Asian markets traded mixed Monday morning, as traders digested the slew of Chinese economic data released at the weekend.
Australia’s ASX 200 was up 0.42 percent, with a 0.3 percent gain in the financials sub-index which accounts for nearly half of the broader index. Some mining stocks came under pressure, with shares of Oz Minerals down 0.72 percent while South32 shed 2.22 percent. Major miners were mixed, with Fortescue up 1.04 percent and Rio Tinto down 0.54 percent.
Angus Nicholson, a market analyst at spreadbetter IG, said relative strength in the dollar, following positive U.S. April retail sales numbers released on Friday, will likely increase challenges for the materials and energy space.
The dollar gained slightly against a basket of currencies, with the dollar index trading at 94.640 early Monday in Asia, compared to the 93 levels it touched on Friday Asia time.
“The strongest increase in retail sales in more than a year drove the U.S. dollar sharply higher against all of the major currencies, but the gains did not last,” said Kathy Lien, managing director of foreign exchange strategy at BK Asset Management. She added that investors quickly “realized that one good release won’t change anyone’s mind about leaving interest rates unchanged in June.”
Some analysts said despite the strong data, performance in the equity market will also drive the U.S. Federal Reserve’s decision on whether to hike interest rates in June or stand pat.
“A weak performance by U.S. equities saw the probability of the Fed Funds rate being 25-points higher by December fall to 60 percent from 64 percent on Thursday,” said Rodrigo Catril, a currency strategist at the National Australia Bank. “The Fed’s reaction function is still more equity dependent than data dependent in the market’s mind, or so it would seem.”
Nicholson added that Asian markets are set up for a difficult start to the week. He warned, “Chinese data released over the weekend provides further evidence that its aggressive first quarter stimulus appears to be leveling off into the second quarter.”
Data released by China’s National Bureau of Statistics showed investment, factory output and retail sales all grew more slowly than expected in April, with factory output cooling to 6 percent growth in April compared to market expectation for a 6.5 percent on-year rise, Reuters reported.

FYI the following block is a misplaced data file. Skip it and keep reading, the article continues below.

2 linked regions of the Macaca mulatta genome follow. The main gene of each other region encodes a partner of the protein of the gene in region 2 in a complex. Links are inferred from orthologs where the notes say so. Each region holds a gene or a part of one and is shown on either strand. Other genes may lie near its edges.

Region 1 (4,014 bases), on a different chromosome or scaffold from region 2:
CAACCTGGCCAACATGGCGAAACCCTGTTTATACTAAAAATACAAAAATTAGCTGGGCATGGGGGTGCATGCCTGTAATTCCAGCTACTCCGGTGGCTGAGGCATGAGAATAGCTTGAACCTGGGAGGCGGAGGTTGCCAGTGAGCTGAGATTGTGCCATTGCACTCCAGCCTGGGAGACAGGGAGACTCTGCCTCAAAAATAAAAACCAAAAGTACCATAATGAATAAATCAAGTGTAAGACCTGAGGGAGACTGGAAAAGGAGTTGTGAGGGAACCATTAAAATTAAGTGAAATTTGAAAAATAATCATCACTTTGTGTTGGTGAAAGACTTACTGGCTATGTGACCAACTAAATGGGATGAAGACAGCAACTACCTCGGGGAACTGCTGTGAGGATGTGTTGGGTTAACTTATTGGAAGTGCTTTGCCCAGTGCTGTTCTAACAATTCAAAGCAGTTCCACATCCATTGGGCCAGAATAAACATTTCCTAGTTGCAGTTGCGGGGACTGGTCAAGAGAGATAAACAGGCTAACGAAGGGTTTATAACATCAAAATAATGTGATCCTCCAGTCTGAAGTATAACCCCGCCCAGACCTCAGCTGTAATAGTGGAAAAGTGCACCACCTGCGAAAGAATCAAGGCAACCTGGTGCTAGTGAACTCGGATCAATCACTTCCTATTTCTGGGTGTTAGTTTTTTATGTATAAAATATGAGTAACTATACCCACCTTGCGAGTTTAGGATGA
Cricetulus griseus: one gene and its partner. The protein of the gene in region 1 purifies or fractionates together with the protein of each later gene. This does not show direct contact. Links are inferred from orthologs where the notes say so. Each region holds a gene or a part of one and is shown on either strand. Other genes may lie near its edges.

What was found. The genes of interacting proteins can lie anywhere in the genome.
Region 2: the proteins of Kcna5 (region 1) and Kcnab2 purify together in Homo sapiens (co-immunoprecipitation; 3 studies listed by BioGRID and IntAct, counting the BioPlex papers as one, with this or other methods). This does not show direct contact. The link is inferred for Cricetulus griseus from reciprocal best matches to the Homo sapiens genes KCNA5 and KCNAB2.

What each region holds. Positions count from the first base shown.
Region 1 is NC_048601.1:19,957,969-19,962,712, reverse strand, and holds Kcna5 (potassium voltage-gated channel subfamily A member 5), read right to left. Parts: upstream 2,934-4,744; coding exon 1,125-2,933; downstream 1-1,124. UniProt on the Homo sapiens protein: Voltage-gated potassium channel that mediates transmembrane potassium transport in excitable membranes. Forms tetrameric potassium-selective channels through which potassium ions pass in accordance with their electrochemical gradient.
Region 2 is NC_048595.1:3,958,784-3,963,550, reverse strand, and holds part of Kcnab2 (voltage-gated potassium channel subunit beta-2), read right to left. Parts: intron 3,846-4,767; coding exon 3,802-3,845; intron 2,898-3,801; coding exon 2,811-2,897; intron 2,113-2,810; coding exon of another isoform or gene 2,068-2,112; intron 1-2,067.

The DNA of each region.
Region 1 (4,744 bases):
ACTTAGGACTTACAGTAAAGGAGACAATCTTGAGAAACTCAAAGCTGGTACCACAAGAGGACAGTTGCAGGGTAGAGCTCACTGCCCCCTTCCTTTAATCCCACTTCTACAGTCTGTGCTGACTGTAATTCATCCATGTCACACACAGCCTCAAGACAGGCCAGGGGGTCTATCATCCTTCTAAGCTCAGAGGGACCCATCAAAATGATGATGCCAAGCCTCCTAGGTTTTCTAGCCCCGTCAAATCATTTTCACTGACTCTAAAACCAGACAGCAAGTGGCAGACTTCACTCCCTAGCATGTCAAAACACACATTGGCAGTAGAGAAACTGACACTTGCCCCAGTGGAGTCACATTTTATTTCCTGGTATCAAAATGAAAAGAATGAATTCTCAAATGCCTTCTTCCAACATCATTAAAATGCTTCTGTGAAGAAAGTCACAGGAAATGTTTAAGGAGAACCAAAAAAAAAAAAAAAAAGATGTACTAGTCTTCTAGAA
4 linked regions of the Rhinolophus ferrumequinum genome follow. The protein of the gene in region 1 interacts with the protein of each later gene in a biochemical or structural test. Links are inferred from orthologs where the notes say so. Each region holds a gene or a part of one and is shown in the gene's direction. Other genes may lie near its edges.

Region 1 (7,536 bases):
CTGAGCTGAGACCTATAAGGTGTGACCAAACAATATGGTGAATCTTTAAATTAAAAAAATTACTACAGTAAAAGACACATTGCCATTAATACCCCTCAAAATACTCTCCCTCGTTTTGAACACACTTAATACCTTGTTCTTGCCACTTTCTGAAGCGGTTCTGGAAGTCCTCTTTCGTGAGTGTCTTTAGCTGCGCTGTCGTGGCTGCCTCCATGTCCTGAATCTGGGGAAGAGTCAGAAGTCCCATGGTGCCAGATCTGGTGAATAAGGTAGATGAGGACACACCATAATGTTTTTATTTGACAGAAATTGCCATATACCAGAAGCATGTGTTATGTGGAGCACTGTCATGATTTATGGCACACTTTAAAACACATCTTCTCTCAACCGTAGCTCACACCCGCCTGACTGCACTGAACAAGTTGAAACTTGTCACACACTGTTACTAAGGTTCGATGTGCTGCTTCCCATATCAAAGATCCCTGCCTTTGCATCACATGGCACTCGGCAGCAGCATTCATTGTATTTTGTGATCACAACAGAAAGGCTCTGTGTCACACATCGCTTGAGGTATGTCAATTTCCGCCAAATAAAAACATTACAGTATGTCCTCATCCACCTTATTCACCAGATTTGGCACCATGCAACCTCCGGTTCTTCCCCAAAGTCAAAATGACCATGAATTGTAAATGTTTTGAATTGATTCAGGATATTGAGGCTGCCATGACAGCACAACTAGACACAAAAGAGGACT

On Monday morning before market open, Bank of Japan (BOJ) data showed Japan’s producer price index for April fell 4.2 percent on-year, compared to a Reuters poll that expected a 3.7 percent on-year decline.
The yen traded at 108.88 against the dollar, compared to its last close at 108.60. The relative weakness, however, was not enough to give exporters a boost. Most major Japanese exporters traded mixed, with shares of Nissan up 0.19 percent, while Sony shares dropped 1.21 percent.
Usually a weaker yen is a positive for export stocks as it boosts their overseas profits when converted into the local currency.
Yen traders will also be watching for Japan’s first quarter gross domestic product numbers due this week. A Reuters’ poll showed that market watchers expect Japan to register 0.2 percent on-year growth for the January through March period.
“Growth is expected to turn positive after a negative quarter and given the market’s focus on the timing of BOJ easing, stronger or weaker growth could have an unusually significant impact on the yen,” said Lien.
Elsewhere, the Australian dollar advanced slightly against the greenback, trading at $0.7272 after last closing at $0.7263. But the Aussie remains well off from the $0.78 level it briefly touched in April.
Energy plays, however, traded mostly lower, with Santos down 1.44 percent, Woodside Petroleum down 0.59 percent and Chinese mainland shares of Sinopec down 1.79 percent. Japan’s Inpex bucked trends to trade up 0.75 percent.